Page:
By Cycling Dad:
One part of the reason why this blog has got its name is due to the special baby pram we decided to get for Konstantin earlier this year - a Chariot Cougar. The Chariot enabled us to actually become Cycling Parents, without necessarily depending on a baby sitter. One thing you have to know about Chariots is that they come from the future and usually live in outer space. On earth, they are hiding in plain sight by being sold as Child Transport Systems and taking different shapes. Here are some mugshots from the manufacturer’s website:
Ours is a bicycle trailer with an occasional sideshow appearance as jogger. If we were asked about the best purchase we made in 2012, this would have to be it. The Chariot Cougar has allowed us to take Konstantin along anywhere, from cycling weekends in Styria and Lake Neusiedl to hiking tours on the Nassfeld and Zugspitze mountains to long strolls through Vienna and the Schoenbrunn Place park. We especially enjoyed the cycling tours we made as a family. Since we knew that Alex is pregant again, we have not had that much time to go out on rides together, but we have already started making plans for 2013. Hopefully, this blog will also become a collection of cycling stories with our children over time.
This past weekend provides me with the first story. As the regular visitor to this blog may know, I am following a three week training cycle, with one rest week between the cycles. This past week was a rest week, and as a result I only spent half an hour on the static trainer on Wednesday and went for shorter, slower one to two hour rides on Saturday and Sunday. For the first time since September, I loaded the Chariot with baby food, diapers, (polar-dressed) baby Konstantin and hit the road. I took Konstantin out on both days, but screwed up the first recording on the Garmin, so I can only show you the longer Sunday ride. Alex decided to stay at home and spent an hour on the static trainer, so it was Konstantin and me against the world.
There are a few dedicated long-distance cycling paths nearby, so chosing a route mainly off the main roads was quite easy. Not that there would be any problems in riding main roads – the Chariot comes with two bright tail lights, reflective stripes all around and a little flag raising from the tail end to ensure visibility. I always found motorists to be driving much more carefully when passing us with the baby carrier than on solo or group rides. Here are the details fresh from the Garmin (may take a few moments to load and appear on the page):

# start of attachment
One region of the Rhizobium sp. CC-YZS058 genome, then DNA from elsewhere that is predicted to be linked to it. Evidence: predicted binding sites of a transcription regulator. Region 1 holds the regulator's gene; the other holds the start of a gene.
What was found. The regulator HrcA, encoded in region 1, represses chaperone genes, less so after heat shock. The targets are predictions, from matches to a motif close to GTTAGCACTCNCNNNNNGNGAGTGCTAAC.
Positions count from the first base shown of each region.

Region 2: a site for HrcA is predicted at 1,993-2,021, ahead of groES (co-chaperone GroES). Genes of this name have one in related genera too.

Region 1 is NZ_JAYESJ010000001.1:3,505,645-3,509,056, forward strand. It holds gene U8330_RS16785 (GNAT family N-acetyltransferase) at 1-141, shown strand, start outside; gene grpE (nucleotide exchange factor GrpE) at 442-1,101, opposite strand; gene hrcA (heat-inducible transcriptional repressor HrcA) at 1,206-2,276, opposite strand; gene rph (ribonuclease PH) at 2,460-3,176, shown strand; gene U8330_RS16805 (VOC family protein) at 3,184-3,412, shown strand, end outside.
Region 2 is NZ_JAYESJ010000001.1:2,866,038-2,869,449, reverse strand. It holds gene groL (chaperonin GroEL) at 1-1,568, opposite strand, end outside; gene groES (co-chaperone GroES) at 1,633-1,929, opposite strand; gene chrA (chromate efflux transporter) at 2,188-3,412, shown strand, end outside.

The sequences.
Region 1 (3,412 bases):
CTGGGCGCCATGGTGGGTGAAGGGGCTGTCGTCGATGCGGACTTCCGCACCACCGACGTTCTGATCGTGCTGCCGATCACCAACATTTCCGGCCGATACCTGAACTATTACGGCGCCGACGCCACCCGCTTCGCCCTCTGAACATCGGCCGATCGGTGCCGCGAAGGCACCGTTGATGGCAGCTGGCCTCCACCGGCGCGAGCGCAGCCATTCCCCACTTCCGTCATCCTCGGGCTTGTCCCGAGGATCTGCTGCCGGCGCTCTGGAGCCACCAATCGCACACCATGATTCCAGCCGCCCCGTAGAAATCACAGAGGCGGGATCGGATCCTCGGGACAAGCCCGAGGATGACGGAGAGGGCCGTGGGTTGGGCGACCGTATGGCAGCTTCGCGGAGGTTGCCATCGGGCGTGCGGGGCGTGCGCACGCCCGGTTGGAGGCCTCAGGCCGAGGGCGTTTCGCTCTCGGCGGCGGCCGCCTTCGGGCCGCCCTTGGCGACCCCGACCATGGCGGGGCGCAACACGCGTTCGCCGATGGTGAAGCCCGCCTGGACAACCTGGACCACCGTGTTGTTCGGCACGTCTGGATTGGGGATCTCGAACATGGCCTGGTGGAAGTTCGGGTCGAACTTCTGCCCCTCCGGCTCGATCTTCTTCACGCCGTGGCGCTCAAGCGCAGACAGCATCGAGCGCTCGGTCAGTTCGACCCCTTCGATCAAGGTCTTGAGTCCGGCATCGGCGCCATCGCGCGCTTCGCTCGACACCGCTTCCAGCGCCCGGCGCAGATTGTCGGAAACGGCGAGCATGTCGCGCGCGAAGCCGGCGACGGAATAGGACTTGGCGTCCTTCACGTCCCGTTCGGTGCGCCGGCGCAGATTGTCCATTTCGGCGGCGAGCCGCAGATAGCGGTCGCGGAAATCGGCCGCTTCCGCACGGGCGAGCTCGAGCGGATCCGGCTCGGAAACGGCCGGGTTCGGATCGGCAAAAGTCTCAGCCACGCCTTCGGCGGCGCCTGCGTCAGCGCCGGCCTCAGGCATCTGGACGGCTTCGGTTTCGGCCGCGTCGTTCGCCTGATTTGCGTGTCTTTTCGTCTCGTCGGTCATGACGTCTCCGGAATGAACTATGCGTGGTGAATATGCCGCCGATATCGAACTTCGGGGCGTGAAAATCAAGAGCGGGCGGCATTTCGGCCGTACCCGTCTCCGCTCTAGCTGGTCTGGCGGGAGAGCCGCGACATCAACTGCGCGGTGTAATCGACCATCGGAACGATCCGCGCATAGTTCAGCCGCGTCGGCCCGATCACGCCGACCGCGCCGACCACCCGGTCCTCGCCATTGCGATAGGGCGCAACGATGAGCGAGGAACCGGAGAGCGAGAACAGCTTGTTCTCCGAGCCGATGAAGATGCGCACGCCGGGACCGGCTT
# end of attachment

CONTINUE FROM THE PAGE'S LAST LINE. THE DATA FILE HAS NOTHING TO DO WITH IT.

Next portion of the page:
It was a beautiful winter ride on dry roads, with cold but crisp air and fully recovered legs. Konstantin enjoyed the ride, had a good look at the areas we were passing through and eventully fell asleep for about one hour. He woke up shortly before we got home and had a big lunch afterwards. Who was pulling the trailer again?? With so many new impressions, I am sure that we will again sleep well tonight.
Pulling a trailer is work. You notice not only when going uphill (check out my heart rate during the ride). The Chariot comes at 11kg, Kontantin has around 9kg and all the gear adds another 5-10kg. Still, hooked up to a decent bike you can easily sustain a 25k average speed in the flat and enjoy a good workout.
What I enjoyed most next to the ride was having the opportunity to spend some time with my son, while giving him some outdoor time in the fresh air and Alex a bit of a break from looking after our little bugger. He may still be too young to fully realize what is going on, but I hope that he will remember some of our rides and maybe learn to enjoy sports as part of a healthy lifestyle himself. I am planning to take Konstantin for more rides in the future, and am looking forward for Alex to join us again next summer.
Stay tuned for more stories from the Cycling Parents.